Sunday, September 15, 2013
Sir Martin Frobisher and the sink plunger
The dogs were rather miffed at me for having neglected to include one single picture of them in my last post. So to make amends, and without kow-towing too much to their egos, I agreed to reveal in this post the origin of Frobe's name.
Sir Martin Frobisher was an endearing sort of chap, for an Elizabethan. He cut his sailing teeth, as it were, trashing French cargo ships in the English Channel—"privateering," he and Her Majesty called it: we would know it as piracy.
Call it what you may, the prestige of piracy is notoriously short-lived. Surely, Martin mused, there must be something more enduring to which to attach the Frobisher handle than a yo-ho-ho and a bottle of rum. He listened carefully to the after-dinner chatter of his nautical chums, and heard a note of disgruntlement. Specifically, they were not gruntled about having to go all the way round the southernmost tip of South America to get from the Atlantic to the Pacific Ocean. Time-consuming, and the weather round Cape Horn was almost guaranteed to be desperate. There must be a better way.
Our hero had found his mission: discover a sea route through the Arctic islands north of Canada, and thereby attain immortality.
He got as far as Baffin Island, landed in the bay that to this day bears his name, and seemed all set to discover the Northwest Passage . . . but hang on a jiffy, what's this . . . here in this chunk of black rock . . . it looks like . . . GOLD!
Great was the excitement as he hastily sailed back to England, dismissed the concerns of the naysayers (who refused to believe it was gold, and outnumbered the yaysayers by three to one,) and talked some credulous investors into funding a second voyage from which he returned with 200 tons of ore. Never one to be left out of a good thing, Queen Elizabeth insisted on a third, even more ambitious venture, which yielded no less than 1350 tons of . . . well, that was the problem.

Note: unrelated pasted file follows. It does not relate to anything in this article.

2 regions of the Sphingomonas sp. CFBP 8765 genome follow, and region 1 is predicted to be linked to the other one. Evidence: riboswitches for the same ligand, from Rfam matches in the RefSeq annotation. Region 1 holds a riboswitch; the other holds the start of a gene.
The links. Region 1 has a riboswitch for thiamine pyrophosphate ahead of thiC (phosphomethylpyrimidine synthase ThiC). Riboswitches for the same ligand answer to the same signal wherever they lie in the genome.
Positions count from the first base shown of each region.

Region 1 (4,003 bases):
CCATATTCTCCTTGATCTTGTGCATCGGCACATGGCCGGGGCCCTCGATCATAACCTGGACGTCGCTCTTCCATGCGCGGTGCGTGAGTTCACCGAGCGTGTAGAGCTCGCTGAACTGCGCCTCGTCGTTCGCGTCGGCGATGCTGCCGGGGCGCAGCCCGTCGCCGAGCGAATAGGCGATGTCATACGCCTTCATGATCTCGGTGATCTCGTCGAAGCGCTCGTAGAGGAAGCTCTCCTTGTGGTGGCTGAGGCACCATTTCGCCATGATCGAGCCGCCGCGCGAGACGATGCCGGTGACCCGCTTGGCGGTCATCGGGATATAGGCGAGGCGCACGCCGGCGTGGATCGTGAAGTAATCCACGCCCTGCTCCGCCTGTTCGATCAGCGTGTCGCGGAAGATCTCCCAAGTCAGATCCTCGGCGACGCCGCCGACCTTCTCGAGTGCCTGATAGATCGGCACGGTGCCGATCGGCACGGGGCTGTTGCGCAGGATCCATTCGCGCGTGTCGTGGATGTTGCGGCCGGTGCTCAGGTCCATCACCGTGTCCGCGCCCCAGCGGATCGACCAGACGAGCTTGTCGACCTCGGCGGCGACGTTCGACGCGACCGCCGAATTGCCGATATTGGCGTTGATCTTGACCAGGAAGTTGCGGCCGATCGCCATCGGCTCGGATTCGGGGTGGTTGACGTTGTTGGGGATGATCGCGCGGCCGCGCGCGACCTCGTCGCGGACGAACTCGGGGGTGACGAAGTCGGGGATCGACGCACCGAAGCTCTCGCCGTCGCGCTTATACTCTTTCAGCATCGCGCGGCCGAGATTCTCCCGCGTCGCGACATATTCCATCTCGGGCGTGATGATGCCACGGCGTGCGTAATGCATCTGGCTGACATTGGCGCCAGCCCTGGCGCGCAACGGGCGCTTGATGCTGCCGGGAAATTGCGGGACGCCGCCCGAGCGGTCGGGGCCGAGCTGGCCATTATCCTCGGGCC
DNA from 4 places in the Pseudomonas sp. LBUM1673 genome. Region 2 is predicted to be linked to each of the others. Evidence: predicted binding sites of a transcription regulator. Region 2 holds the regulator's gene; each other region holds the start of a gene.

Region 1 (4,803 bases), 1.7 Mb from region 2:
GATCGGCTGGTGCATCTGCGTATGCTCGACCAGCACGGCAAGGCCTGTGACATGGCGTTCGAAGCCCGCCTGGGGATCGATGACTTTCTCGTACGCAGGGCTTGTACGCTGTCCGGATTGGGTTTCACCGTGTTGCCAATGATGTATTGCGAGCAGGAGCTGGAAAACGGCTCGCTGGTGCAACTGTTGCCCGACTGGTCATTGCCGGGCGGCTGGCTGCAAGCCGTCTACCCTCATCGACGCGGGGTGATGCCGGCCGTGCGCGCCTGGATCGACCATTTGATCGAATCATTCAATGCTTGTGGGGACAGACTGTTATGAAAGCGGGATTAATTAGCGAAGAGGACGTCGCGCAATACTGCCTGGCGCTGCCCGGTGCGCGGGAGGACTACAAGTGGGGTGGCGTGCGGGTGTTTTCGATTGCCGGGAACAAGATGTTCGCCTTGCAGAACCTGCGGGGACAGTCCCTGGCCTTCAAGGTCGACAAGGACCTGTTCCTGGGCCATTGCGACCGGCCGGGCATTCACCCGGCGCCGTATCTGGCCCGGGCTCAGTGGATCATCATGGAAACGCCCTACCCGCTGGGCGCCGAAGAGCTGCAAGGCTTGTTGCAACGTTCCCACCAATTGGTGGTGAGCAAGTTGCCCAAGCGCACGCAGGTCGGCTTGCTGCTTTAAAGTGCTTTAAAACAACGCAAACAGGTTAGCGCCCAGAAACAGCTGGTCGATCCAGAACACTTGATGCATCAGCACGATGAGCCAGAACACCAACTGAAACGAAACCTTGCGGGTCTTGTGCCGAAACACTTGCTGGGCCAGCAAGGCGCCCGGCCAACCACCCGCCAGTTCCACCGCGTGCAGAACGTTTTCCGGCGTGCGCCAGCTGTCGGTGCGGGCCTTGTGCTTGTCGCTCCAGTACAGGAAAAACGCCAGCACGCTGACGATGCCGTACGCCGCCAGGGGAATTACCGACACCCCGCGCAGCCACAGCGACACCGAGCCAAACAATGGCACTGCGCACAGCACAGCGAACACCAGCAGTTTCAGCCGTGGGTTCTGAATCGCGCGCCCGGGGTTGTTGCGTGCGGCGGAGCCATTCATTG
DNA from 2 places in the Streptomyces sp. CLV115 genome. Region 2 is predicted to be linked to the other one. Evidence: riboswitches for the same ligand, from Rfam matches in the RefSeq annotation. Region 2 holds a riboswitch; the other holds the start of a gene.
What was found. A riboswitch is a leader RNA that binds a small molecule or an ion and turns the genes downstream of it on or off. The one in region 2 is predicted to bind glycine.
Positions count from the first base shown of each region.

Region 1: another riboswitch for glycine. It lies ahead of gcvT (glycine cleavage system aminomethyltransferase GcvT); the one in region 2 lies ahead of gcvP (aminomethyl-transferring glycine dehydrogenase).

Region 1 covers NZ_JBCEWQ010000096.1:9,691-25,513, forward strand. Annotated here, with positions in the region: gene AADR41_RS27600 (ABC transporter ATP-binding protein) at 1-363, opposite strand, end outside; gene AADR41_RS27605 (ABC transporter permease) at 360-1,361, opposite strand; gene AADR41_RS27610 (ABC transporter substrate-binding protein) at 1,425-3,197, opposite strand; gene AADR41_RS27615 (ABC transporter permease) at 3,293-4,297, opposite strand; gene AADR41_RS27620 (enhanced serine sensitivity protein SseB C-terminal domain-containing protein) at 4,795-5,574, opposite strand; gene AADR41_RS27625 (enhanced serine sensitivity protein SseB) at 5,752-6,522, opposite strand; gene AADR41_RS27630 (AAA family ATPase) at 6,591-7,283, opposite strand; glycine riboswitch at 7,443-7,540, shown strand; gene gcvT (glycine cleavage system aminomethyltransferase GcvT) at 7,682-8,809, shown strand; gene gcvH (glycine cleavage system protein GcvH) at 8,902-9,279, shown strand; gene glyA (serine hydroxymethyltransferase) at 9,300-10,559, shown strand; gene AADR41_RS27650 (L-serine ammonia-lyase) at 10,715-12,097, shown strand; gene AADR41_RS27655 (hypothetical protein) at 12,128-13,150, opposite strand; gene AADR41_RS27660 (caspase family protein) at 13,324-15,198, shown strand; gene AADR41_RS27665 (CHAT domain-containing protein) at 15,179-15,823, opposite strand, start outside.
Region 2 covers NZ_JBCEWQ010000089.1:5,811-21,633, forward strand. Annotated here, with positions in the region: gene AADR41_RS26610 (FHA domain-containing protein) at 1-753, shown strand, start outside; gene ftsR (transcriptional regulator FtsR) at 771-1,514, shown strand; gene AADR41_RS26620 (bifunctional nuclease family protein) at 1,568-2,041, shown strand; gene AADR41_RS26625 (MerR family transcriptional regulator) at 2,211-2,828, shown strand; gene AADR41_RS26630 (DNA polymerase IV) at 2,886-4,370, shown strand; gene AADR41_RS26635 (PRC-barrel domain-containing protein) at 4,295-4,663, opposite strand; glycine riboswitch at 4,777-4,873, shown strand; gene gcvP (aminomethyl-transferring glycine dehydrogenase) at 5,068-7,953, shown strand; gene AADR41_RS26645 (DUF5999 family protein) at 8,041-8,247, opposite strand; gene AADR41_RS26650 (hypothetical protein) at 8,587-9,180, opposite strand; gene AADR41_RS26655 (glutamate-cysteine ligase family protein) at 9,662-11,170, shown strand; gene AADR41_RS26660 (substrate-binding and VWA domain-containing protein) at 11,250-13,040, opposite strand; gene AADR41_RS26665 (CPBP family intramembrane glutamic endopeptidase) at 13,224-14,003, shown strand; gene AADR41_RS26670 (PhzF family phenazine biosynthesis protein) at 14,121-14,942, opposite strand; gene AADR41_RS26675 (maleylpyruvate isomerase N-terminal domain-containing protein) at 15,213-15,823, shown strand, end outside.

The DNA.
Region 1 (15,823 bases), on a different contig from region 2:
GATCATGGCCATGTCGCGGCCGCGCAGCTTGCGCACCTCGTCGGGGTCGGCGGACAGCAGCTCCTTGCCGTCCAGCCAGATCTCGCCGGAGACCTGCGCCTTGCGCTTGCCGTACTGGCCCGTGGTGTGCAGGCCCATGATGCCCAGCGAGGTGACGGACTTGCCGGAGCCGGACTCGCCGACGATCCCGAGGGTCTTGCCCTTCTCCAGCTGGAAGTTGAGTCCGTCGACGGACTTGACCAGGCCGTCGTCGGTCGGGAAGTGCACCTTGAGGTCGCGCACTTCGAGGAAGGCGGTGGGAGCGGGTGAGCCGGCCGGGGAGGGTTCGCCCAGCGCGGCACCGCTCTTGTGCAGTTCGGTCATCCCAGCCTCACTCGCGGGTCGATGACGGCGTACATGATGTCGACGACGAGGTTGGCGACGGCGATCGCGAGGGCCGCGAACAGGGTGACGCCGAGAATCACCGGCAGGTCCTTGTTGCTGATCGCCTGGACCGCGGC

What exactly was the stuff?
Alas, to Martin's acute embarrassment, it proved to be nothing more than iron pyrite, good only for surfacing roads. Some wag trenchantly observed, "Only a fool would think this to be gold!" and Martin had found his place in history—as the man who put the "fool" in fool's gold. Elizabeth knighted him, possibly to save face. He might still be a fool, but now he was SIR Martin Frobisher, Fool to Her Most Sovereign . . . etcetera, etcetera, etcetera.
The connection with a sink plunger may not be crystal clear; allow me to make it so.
I am sitting in the tub with my brother; our combined ages are barely into double digits. Egged on by my brother, I am making rude noises with the sink plunger on the side of the tub, just above the waterline. The wall above the tub has just been replastered, and painted a shiny turquoise green. The surface is invitingly smooth and glossy.
What noise will the sink plunger make on the wall? Squish it on . . . pull . . . that's funny, nothing's . . . OH! A perfectly round chunk of wall plops into the water. Refusing to believe that this flimsy piece of rubber can wreak such havoc, I do it again. Same result. And again . . .
To this day, I can recall my outraged disbelief as I watched chunk after chunk of our bathroom wall plop into the tub. I can also recall my mother's outraged disbelief as she asked that most difficult of questions: Why did you keep on doing it?
I like to think that Sir Martin was asked the same question. Perhaps he stuttered something like
If gold is so highly valued, surely this that glisters so like it must be worth something? Maybe he importuned his detractors, I see it now, the true gold was on the other side of the bay. One more voyage and I'll have the real thing, by the ton. May I interest you in this 'golden' investment opportunity?
Alas, he had no success: he faded into oblivion, where he died in 1594. His name endures, however, in a desolate, barely inhabitable, Arctic bay. And now in Frobe, an oversize Great Dane, who assures me he has no seafaring ambitions whatsoever.